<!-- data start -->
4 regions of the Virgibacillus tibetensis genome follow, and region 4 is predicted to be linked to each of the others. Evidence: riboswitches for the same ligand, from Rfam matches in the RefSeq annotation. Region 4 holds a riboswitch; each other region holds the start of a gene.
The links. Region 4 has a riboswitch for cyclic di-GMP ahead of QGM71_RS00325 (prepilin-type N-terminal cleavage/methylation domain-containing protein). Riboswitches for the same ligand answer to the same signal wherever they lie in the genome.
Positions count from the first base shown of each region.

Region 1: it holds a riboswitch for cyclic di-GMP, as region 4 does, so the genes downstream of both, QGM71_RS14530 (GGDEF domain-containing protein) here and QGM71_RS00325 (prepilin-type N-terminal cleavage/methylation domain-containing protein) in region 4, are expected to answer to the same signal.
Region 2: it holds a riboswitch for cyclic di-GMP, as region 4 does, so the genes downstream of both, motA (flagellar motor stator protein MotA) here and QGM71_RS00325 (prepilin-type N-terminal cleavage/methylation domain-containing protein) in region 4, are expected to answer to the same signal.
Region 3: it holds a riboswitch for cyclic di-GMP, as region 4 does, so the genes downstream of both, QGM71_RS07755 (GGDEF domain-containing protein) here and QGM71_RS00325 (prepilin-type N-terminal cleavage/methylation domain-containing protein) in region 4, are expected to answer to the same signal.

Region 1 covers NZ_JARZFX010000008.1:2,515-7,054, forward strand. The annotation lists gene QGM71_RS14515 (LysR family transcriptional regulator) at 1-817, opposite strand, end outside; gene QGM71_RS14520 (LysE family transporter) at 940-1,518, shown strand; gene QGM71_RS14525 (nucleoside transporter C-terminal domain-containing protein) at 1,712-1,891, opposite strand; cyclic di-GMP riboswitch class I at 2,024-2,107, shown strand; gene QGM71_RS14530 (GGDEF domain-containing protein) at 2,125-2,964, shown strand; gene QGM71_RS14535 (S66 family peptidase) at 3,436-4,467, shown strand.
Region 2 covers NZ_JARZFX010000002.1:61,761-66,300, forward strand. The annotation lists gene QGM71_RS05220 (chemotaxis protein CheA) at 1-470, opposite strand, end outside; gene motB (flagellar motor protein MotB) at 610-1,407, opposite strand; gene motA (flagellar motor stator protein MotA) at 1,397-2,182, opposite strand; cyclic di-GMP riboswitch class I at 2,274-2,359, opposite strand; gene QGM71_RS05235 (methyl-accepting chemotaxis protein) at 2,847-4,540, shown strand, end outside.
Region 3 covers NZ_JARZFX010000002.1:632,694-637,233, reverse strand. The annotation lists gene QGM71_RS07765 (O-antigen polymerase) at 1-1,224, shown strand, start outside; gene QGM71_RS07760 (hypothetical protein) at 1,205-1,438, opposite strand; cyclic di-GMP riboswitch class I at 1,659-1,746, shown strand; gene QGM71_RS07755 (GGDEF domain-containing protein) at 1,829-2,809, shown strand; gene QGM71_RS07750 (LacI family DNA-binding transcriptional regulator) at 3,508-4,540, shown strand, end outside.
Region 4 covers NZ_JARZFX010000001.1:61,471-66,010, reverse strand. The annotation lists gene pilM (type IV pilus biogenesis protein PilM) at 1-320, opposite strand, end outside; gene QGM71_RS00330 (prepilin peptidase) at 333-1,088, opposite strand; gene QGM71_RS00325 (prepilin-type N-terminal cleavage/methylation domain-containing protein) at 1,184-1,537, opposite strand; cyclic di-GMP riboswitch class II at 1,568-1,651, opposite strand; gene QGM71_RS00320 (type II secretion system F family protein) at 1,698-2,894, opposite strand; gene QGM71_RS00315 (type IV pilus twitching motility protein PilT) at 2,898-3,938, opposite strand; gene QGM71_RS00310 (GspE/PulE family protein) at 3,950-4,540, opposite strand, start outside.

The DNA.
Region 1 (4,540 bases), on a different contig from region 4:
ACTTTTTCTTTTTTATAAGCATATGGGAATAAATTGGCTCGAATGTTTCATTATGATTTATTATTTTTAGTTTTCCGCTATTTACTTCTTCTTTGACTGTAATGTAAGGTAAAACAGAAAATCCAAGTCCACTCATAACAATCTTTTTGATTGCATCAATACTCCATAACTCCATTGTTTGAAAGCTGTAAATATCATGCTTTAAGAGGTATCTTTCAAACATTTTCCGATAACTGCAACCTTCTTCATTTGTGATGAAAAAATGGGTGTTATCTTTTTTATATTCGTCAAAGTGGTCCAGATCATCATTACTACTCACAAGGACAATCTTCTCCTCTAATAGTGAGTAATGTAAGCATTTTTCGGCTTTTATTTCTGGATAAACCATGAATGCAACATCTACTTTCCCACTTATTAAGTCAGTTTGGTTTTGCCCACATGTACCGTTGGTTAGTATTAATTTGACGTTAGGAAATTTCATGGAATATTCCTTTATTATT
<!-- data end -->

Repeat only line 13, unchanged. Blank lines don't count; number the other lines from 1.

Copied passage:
ACTTTTTCTTTTTTATAAGCATATGGGAATAAATTGGCTCGAATGTTTCATTATGATTTATTATTTTTAGTTTTCCGCTATTTACTTCTTCTTTGACTGTAATGTAAGGTAAAACAGAAAATCCAAGTCCACTCATAACAATCTTTTTGATTGCATCAATACTCCATAACTCCATTGTTTGAAAGCTGTAAATATCATGCTTTAAGAGGTATCTTTCAAACATTTTCCGATAACTGCAACCTTCTTCATTTGTGATGAAAAAATGGGTGTTATCTTTTTTATATTCGTCAAAGTGGTCCAGATCATCATTACTACTCACAAGGACAATCTTCTCCTCTAATAGTGAGTAATGTAAGCATTTTTCGGCTTTTATTTCTGGATAAACCATGAATGCAACATCTACTTTCCCACTTATTAAGTCAGTTTGGTTTTGCCCACATGTACCGTTGGTTAGTATTAATTTGACGTTAGGAAATTTCATGGAATATTCCTTTATTATT